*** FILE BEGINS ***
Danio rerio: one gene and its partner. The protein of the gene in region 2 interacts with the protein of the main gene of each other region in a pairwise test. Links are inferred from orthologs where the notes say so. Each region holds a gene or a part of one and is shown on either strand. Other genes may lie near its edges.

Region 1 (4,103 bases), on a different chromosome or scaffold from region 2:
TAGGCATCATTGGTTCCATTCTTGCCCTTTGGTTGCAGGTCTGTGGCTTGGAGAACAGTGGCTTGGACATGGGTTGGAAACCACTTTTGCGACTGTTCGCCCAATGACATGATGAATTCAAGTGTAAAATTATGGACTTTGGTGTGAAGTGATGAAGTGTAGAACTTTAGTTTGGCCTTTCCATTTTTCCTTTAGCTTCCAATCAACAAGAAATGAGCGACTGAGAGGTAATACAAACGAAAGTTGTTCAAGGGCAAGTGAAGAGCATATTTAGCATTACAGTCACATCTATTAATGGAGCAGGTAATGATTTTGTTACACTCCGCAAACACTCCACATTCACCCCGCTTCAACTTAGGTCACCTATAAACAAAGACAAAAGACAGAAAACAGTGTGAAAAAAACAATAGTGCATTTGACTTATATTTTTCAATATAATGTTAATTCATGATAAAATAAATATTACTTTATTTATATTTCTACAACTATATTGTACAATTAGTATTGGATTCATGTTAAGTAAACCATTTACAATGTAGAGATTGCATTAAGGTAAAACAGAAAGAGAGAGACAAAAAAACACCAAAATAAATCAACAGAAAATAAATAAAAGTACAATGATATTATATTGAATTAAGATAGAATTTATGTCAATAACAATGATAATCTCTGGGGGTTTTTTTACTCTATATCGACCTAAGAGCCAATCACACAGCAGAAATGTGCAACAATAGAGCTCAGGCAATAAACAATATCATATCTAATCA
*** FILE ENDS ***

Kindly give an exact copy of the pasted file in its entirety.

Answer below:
Danio rerio: one gene and its partner. The protein of the gene in region 2 interacts with the protein of the main gene of each other region in a pairwise test. Links are inferred from orthologs where the notes say so. Each region holds a gene or a part of one and is shown on either strand. Other genes may lie near its edges.

Region 1 (4,103 bases), on a different chromosome or scaffold from region 2:
TAGGCATCATTGGTTCCATTCTTGCCCTTTGGTTGCAGGTCTGTGGCTTGGAGAACAGTGGCTTGGACATGGGTTGGAAACCACTTTTGCGACTGTTCGCCCAATGACATGATGAATTCAAGTGTAAAATTATGGACTTTGGTGTGAAGTGATGAAGTGTAGAACTTTAGTTTGGCCTTTCCATTTTTCCTTTAGCTTCCAATCAACAAGAAATGAGCGACTGAGAGGTAATACAAACGAAAGTTGTTCAAGGGCAAGTGAAGAGCATATTTAGCATTACAGTCACATCTATTAATGGAGCAGGTAATGATTTTGTTACACTCCGCAAACACTCCACATTCACCCCGCTTCAACTTAGGTCACCTATAAACAAAGACAAAAGACAGAAAACAGTGTGAAAAAAACAATAGTGCATTTGACTTATATTTTTCAATATAATGTTAATTCATGATAAAATAAATATTACTTTATTTATATTTCTACAACTATATTGTACAATTAGTATTGGATTCATGTTAAGTAAACCATTTACAATGTAGAGATTGCATTAAGGTAAAACAGAAAGAGAGAGACAAAAAAACACCAAAATAAATCAACAGAAAATAAATAAAAGTACAATGATATTATATTGAATTAAGATAGAATTTATGTCAATAACAATGATAATCTCTGGGGGTTTTTTTACTCTATATCGACCTAAGAGCCAATCACACAGCAGAAATGTGCAACAATAGAGCTCAGGCAATAAACAATATCATATCTAATCA